Eight badminton players were dramatically disqualified from Olympic competition today after a scandal over "throwing" matches left the sport in uproar.
Four pairs in the women's doubles competition -- one from China, one from Indonesia and two from South Korea -- were barred after being hit by disciplinary charges of the Badminton World Federation (BWF) took action.
A source with knowledge of the proceedings confirmed to AFP that the eight women had been disqualified for trying to deliberately lose matches in the round robin phase to manipulate the knockout draw.
The eight badminton players at the heart of the scandal had been charged with "not using one's best efforts to win a match" and "conducting oneself in a manner that is clearly abusive or detrimental to the sport."
Angry spectators jeered and booed the players after they appeared to deliberately serve into the net or hit the shuttlecock long or wide.
They were allegedly attempting to manipulate the final standings in the first-round group stage, with two pairs who had already qualified apparently wanting to lose to secure a favourable draw in the next round.
The Group A match between the powerful Chinese top seeds Yu Yang and Wang Xiaoli and unseeded South Korean pair Jung Kyung and Kim Ha-Na came under scrutiny by the BWF after the Chinese lost heavily.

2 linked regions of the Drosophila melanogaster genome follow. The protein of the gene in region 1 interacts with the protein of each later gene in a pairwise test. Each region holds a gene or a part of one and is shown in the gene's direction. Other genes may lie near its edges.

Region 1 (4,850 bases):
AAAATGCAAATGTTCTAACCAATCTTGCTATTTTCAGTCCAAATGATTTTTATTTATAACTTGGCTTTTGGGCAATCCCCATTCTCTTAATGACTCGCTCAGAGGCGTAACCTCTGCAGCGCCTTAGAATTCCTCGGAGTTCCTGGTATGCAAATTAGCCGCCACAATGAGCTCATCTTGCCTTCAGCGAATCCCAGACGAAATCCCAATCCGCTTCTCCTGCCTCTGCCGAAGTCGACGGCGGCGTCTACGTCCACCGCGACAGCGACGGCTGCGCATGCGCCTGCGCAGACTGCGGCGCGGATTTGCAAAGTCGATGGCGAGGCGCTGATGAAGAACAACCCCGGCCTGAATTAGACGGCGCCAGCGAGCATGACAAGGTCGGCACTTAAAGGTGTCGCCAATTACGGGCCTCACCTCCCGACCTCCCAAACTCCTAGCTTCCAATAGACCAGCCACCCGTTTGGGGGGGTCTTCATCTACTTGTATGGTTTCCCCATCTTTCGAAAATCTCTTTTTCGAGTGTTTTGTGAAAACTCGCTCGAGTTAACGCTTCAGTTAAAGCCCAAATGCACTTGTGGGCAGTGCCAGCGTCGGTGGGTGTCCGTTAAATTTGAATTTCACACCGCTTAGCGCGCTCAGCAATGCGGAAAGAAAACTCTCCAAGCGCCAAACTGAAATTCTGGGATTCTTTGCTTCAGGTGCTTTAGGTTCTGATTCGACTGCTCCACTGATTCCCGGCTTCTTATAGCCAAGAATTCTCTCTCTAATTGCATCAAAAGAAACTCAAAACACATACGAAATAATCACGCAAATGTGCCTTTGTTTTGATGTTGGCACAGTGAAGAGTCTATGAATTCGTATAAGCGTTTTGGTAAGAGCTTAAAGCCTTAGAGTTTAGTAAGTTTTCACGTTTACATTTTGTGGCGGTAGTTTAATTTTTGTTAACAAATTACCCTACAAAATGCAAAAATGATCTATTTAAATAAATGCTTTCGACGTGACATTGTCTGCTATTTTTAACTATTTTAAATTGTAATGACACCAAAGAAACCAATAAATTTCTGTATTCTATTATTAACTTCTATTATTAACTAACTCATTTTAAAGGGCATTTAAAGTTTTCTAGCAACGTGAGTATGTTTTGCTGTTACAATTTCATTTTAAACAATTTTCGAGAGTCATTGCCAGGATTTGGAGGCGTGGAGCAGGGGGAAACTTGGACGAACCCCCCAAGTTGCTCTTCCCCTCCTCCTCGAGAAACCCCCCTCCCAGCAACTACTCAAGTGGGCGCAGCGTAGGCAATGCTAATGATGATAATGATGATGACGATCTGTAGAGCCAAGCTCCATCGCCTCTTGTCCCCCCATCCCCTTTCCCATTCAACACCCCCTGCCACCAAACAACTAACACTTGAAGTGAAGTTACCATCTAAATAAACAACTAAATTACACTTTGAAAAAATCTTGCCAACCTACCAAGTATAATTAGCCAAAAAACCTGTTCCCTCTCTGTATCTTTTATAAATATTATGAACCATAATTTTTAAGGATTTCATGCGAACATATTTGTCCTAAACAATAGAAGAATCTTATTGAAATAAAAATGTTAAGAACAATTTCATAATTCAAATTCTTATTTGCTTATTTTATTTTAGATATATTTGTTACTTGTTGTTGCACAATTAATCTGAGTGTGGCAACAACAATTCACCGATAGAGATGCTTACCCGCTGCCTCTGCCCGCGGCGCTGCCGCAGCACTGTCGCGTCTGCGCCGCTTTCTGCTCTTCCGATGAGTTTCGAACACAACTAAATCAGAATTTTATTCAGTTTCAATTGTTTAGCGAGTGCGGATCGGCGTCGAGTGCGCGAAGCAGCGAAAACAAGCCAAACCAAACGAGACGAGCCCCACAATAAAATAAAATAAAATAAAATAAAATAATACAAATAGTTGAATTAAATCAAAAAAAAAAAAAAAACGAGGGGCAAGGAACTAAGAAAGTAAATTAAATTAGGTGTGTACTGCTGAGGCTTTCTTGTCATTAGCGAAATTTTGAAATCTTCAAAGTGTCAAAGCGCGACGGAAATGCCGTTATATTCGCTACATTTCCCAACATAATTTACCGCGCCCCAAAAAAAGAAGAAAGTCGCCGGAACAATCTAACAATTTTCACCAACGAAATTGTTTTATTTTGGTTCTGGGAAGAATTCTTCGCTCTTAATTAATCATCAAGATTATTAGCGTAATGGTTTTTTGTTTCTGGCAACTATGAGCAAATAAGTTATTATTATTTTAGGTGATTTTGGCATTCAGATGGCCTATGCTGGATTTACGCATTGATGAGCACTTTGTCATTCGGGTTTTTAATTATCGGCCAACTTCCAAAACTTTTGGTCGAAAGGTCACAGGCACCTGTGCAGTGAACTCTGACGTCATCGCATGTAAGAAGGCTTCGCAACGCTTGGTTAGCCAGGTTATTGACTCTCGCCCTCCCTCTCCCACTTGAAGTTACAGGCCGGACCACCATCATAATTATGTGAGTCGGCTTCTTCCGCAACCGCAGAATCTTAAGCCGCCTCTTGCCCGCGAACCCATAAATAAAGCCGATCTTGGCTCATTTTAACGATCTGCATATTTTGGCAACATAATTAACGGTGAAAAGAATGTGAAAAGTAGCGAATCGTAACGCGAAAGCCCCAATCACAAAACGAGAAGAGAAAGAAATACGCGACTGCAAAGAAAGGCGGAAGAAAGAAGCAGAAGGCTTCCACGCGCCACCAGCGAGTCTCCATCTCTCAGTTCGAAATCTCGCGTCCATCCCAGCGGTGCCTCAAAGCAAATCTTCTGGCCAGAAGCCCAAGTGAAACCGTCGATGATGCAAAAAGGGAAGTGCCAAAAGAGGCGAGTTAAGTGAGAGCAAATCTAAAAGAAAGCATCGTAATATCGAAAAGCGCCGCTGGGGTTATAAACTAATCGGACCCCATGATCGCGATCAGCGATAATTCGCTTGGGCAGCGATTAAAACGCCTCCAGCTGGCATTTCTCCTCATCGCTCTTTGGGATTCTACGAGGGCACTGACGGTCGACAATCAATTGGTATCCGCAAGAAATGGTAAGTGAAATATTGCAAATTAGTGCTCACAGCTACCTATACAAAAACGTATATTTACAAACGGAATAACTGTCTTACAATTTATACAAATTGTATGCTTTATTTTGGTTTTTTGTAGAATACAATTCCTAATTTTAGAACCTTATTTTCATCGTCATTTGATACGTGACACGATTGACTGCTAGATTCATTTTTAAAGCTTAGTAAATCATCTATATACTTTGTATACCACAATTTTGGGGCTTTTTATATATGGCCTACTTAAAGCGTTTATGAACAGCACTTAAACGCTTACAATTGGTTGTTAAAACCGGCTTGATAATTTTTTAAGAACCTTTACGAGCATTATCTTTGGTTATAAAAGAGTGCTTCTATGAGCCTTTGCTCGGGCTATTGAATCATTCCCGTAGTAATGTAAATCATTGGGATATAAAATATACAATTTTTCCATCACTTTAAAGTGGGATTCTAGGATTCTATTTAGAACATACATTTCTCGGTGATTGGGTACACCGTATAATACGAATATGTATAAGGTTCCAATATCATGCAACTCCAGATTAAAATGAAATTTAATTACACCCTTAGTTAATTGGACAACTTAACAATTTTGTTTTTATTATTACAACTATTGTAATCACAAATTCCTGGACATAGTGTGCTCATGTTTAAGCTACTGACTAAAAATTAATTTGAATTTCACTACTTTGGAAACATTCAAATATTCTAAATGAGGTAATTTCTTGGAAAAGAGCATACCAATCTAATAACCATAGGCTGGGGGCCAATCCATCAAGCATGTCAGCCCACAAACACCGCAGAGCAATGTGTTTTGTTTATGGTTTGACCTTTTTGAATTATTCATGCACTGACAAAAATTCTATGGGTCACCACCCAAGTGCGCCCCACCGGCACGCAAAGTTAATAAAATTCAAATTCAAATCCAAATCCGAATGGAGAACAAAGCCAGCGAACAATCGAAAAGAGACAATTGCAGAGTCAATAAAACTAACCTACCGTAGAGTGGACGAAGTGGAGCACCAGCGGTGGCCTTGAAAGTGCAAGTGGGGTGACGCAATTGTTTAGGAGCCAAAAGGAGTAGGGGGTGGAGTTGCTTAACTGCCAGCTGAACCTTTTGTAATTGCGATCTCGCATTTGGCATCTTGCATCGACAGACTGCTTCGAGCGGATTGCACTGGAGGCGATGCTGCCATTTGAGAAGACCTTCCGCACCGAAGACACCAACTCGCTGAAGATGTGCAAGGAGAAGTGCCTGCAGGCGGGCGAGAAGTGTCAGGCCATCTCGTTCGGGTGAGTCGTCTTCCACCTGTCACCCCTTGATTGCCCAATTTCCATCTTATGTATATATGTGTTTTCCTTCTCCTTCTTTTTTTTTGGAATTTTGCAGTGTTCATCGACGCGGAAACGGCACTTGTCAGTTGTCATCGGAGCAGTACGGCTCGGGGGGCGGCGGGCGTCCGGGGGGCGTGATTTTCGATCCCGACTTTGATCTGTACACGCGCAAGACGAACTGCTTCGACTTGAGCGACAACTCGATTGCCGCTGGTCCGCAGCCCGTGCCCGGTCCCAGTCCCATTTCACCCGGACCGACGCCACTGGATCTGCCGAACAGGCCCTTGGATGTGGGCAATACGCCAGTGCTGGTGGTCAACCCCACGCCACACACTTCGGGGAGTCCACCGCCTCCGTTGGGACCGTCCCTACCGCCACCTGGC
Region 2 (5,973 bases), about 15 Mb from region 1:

The longest rally in the match was just four shots. Their defeat meant Yu and Wang avoided playing fellow Chinese pair Tian Qing and Zhao Yunlei, who had finished second in Group D, in the quarter-finals which are due to be played later on Tuesday.
Yu said after the match: "We've already qualified, so why would we waste energy? It's not necessary to go out hard again when the knockout rounds are tomorrow."
After the match, South Korean head coach Sung Han-Kook reportedly said: "It's not the Olympic spirit to play like this. How could the number one pair in the world play like this?" China's Olympic delegation has launched an investigation into the allegations, state media said.
"The Chinese Olympic Committee... opposes any kind of behaviour to violate the sporting spirit and morality," Xinhua news agency quoted a Chinese Olympic spokesman as saying.
London Olympics chairman Sebastian Coe described the scandal as "depressing" and "unacceptable" but officials said spectators who had paid to watch the farcical matches would not be refunded. "It's depressing," Coe said. "Who wants to sit through something like that? It is unacceptable."